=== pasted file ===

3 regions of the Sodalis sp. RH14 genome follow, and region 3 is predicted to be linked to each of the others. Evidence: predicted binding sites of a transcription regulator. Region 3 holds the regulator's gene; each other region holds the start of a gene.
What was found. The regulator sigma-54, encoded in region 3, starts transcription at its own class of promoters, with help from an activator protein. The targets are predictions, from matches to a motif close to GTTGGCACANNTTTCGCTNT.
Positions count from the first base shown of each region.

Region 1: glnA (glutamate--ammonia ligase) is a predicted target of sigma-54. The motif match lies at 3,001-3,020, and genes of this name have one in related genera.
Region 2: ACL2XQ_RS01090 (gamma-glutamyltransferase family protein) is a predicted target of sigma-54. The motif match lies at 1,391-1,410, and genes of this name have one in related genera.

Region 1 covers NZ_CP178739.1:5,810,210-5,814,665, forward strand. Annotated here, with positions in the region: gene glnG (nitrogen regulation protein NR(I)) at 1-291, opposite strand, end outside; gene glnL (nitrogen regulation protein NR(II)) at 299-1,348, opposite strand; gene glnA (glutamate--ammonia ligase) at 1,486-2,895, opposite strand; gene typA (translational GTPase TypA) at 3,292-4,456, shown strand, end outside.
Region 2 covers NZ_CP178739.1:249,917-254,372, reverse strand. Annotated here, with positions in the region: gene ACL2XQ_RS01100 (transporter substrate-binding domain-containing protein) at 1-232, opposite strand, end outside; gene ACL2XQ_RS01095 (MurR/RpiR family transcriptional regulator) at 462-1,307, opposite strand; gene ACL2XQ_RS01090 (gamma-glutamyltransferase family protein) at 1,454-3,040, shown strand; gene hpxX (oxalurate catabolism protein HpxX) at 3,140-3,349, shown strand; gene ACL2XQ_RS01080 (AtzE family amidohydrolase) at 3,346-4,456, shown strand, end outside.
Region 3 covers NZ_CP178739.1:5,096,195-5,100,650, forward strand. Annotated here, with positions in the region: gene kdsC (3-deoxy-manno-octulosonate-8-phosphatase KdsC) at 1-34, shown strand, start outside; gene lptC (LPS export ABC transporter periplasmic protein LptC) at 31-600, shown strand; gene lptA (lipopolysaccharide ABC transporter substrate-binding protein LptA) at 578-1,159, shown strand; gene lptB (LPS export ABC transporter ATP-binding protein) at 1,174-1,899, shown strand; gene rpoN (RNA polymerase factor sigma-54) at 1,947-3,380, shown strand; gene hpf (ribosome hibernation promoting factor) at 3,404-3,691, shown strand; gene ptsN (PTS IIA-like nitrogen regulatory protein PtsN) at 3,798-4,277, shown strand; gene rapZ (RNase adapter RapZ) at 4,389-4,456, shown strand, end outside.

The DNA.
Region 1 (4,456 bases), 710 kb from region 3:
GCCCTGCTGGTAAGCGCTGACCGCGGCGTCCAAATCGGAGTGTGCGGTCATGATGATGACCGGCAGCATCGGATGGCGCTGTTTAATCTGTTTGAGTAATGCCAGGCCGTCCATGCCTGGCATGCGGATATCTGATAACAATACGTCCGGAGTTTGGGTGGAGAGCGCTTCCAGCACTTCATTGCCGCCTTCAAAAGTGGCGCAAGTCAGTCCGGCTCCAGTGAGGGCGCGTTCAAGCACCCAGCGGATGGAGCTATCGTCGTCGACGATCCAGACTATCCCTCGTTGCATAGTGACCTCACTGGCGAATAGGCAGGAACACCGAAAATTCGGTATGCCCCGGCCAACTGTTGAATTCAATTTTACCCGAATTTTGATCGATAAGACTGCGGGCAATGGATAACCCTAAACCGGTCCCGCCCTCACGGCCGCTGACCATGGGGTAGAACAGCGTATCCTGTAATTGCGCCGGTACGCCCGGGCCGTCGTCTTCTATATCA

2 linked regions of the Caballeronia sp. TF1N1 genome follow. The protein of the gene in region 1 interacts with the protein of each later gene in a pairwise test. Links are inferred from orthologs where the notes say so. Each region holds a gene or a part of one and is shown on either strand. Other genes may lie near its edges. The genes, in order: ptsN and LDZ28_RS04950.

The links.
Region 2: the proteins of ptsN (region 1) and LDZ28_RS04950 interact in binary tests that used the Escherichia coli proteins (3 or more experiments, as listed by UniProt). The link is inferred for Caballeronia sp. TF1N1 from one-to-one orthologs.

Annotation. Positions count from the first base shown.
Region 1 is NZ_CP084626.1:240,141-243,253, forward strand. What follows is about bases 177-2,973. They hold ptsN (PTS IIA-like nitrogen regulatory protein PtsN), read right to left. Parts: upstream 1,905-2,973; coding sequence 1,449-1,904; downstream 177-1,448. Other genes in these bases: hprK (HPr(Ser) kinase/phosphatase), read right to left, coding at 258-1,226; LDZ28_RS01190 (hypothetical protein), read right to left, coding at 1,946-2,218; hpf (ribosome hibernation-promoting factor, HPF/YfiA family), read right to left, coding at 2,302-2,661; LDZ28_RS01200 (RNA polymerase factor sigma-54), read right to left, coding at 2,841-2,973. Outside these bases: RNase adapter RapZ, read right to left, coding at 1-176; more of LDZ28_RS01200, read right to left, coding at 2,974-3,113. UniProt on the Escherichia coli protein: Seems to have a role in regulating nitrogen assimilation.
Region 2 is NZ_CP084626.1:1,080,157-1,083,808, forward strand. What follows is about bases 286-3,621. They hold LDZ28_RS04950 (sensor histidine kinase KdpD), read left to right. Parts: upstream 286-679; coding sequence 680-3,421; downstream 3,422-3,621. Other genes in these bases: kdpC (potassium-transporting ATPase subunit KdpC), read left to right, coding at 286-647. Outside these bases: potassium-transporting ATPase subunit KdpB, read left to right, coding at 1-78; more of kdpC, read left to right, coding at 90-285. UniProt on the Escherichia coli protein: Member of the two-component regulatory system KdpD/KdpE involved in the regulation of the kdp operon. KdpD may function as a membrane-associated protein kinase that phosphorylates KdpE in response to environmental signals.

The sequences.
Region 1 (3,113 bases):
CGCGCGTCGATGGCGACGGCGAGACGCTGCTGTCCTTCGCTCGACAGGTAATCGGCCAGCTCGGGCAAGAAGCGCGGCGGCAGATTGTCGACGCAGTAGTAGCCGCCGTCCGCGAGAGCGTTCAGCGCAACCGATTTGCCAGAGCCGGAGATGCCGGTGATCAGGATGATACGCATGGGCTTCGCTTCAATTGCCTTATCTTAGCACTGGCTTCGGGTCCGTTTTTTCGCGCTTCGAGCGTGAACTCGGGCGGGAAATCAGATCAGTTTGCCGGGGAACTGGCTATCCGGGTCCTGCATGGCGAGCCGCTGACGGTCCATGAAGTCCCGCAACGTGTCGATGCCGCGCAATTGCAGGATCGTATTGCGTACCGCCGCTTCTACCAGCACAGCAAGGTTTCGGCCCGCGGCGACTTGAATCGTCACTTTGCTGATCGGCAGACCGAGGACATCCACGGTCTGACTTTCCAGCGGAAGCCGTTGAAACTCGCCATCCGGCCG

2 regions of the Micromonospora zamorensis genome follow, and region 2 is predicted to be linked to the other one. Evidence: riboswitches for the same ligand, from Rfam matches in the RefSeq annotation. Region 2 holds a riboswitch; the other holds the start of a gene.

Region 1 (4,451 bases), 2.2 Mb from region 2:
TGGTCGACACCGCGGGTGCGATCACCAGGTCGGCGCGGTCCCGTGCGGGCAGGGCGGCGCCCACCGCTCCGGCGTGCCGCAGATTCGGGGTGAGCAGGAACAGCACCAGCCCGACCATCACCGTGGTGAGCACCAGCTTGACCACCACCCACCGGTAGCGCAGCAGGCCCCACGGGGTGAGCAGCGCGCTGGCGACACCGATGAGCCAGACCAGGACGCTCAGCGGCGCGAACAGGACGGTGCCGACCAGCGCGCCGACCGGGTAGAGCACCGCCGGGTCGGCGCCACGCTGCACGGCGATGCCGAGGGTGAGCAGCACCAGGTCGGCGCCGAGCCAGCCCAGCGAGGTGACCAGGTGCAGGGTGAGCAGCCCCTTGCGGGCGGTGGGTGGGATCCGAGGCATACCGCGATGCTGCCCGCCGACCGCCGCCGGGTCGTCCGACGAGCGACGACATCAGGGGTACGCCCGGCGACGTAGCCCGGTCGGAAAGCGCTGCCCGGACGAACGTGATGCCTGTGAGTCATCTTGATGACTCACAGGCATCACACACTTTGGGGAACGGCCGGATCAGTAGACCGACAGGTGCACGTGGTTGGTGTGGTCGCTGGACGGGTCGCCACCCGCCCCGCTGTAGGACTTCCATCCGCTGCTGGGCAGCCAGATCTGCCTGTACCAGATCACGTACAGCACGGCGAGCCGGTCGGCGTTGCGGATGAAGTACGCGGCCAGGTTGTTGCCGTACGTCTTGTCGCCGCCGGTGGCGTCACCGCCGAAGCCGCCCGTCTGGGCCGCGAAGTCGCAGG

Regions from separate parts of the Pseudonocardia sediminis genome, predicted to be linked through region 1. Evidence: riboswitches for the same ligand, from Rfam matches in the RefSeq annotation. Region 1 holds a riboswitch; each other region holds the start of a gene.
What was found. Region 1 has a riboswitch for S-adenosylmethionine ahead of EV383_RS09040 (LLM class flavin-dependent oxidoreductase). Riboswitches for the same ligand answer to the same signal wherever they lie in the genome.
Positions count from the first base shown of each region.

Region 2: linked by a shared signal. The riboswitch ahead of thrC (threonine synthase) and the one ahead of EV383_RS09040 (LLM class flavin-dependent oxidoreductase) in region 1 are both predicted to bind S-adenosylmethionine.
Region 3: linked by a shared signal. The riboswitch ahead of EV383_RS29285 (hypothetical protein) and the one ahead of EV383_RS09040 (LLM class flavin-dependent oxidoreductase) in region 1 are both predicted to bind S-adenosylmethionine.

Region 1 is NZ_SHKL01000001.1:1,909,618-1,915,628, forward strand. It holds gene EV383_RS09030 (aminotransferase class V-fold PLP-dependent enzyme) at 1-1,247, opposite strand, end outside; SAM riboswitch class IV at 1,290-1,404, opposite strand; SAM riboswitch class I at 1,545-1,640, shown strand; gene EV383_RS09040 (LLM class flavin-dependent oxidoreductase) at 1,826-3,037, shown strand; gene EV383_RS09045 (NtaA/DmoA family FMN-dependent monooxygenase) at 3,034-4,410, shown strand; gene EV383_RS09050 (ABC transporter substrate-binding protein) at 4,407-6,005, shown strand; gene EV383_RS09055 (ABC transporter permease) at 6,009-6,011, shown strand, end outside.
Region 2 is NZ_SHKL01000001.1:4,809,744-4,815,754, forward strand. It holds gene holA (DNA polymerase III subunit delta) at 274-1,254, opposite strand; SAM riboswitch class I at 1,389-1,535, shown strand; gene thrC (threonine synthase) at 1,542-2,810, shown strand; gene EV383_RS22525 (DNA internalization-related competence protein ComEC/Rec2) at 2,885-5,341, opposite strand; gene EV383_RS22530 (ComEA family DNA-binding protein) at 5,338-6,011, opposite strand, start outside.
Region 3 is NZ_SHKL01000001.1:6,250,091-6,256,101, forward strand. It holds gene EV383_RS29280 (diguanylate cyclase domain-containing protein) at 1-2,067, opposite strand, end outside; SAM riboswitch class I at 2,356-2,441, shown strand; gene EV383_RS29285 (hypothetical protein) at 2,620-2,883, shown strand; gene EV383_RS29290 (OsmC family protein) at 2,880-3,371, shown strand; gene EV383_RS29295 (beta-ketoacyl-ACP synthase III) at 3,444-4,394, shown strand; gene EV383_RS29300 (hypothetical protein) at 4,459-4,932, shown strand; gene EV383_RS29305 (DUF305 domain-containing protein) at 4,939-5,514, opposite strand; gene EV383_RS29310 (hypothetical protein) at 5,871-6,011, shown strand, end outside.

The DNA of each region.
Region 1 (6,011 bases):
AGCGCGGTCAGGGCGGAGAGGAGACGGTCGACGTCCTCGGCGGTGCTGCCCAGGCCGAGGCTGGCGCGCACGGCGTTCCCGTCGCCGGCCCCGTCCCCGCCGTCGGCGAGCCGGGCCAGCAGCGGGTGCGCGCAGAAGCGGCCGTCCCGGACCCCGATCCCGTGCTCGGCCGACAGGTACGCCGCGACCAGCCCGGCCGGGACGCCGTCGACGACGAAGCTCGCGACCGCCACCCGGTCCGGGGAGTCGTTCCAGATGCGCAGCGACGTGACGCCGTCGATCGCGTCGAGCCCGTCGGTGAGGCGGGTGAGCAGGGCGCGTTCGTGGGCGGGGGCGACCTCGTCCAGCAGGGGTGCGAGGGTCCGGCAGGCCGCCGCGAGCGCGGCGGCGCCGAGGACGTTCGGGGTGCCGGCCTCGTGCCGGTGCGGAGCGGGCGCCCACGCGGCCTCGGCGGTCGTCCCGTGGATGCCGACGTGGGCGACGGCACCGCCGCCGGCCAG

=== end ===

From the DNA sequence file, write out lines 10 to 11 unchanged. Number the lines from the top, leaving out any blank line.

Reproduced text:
Region 1 (4,456 bases), 710 kb from region 3:
GCCCTGCTGGTAAGCGCTGACCGCGGCGTCCAAATCGGAGTGTGCGGTCATGATGATGACCGGCAGCATCGGATGGCGCTGTTTAATCTGTTTGAGTAATGCCAGGCCGTCCATGCCTGGCATGCGGATATCTGATAACAATACGTCCGGAGTTTGGGTGGAGAGCGCTTCCAGCACTTCATTGCCGCCTTCAAAAGTGGCGCAAGTCAGTCCGGCTCCAGTGAGGGCGCGTTCAAGCACCCAGCGGATGGAGCTATCGTCGTCGACGATCCAGACTATCCCTCGTTGCATAGTGACCTCACTGGCGAATAGGCAGGAACACCGAAAATTCGGTATGCCCCGGCCAACTGTTGAATTCAATTTTACCCGAATTTTGATCGATAAGACTGCGGGCAATGGATAACCCTAAACCGGTCCCGCCCTCACGGCCGCTGACCATGGGGTAGAACAGCGTATCCTGTAATTGCGCCGGTACGCCCGGGCCGTCGTCTTCTATATCA